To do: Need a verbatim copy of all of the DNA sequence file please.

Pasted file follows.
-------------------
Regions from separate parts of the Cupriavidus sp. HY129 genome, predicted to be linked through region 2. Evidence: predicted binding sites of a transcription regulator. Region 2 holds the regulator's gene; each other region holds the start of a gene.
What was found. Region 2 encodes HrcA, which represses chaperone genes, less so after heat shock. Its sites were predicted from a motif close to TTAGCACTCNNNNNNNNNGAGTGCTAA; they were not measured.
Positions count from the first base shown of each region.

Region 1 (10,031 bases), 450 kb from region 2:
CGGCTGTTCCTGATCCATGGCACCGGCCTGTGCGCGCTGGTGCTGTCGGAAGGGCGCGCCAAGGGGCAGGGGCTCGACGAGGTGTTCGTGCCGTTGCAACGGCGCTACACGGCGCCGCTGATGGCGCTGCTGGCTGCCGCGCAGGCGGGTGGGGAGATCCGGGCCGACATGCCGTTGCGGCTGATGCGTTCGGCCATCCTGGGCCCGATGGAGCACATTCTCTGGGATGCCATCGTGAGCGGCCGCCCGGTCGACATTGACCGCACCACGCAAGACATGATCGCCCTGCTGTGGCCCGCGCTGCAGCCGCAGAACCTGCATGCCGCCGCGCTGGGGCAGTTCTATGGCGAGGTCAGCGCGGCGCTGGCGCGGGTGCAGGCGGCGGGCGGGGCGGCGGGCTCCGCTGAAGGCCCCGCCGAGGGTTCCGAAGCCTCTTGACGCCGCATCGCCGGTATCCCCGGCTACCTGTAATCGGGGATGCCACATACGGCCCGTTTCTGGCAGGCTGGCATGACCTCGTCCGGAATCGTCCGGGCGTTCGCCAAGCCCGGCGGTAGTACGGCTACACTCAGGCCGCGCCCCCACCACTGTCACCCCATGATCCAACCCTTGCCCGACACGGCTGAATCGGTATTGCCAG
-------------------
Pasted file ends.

Regions from separate parts of the Cupriavidus sp. HY129 genome, predicted to be linked through region 2. Evidence: predicted binding sites of a transcription regulator. Region 2 holds the regulator's gene; each other region holds the start of a gene.
What was found. Region 2 encodes HrcA, which represses chaperone genes, less so after heat shock. Its sites were predicted from a motif close to TTAGCACTCNNNNNNNNNGAGTGCTAA; they were not measured.
Positions count from the first base shown of each region.

Region 1 (10,031 bases), 450 kb from region 2:
CGGCTGTTCCTGATCCATGGCACCGGCCTGTGCGCGCTGGTGCTGTCGGAAGGGCGCGCCAAGGGGCAGGGGCTCGACGAGGTGTTCGTGCCGTTGCAACGGCGCTACACGGCGCCGCTGATGGCGCTGCTGGCTGCCGCGCAGGCGGGTGGGGAGATCCGGGCCGACATGCCGTTGCGGCTGATGCGTTCGGCCATCCTGGGCCCGATGGAGCACATTCTCTGGGATGCCATCGTGAGCGGCCGCCCGGTCGACATTGACCGCACCACGCAAGACATGATCGCCCTGCTGTGGCCCGCGCTGCAGCCGCAGAACCTGCATGCCGCCGCGCTGGGGCAGTTCTATGGCGAGGTCAGCGCGGCGCTGGCGCGGGTGCAGGCGGCGGGCGGGGCGGCGGGCTCCGCTGAAGGCCCCGCCGAGGGTTCCGAAGCCTCTTGACGCCGCATCGCCGGTATCCCCGGCTACCTGTAATCGGGGATGCCACATACGGCCCGTTTCTGGCAGGCTGGCATGACCTCGTCCGGAATCGTCCGGGCGTTCGCCAAGCCCGGCGGTAGTACGGCTACACTCAGGCCGCGCCCCCACCACTGTCACCCCATGATCCAACCCTTGCCCGACACGGCTGAATCGGTATTGCCAG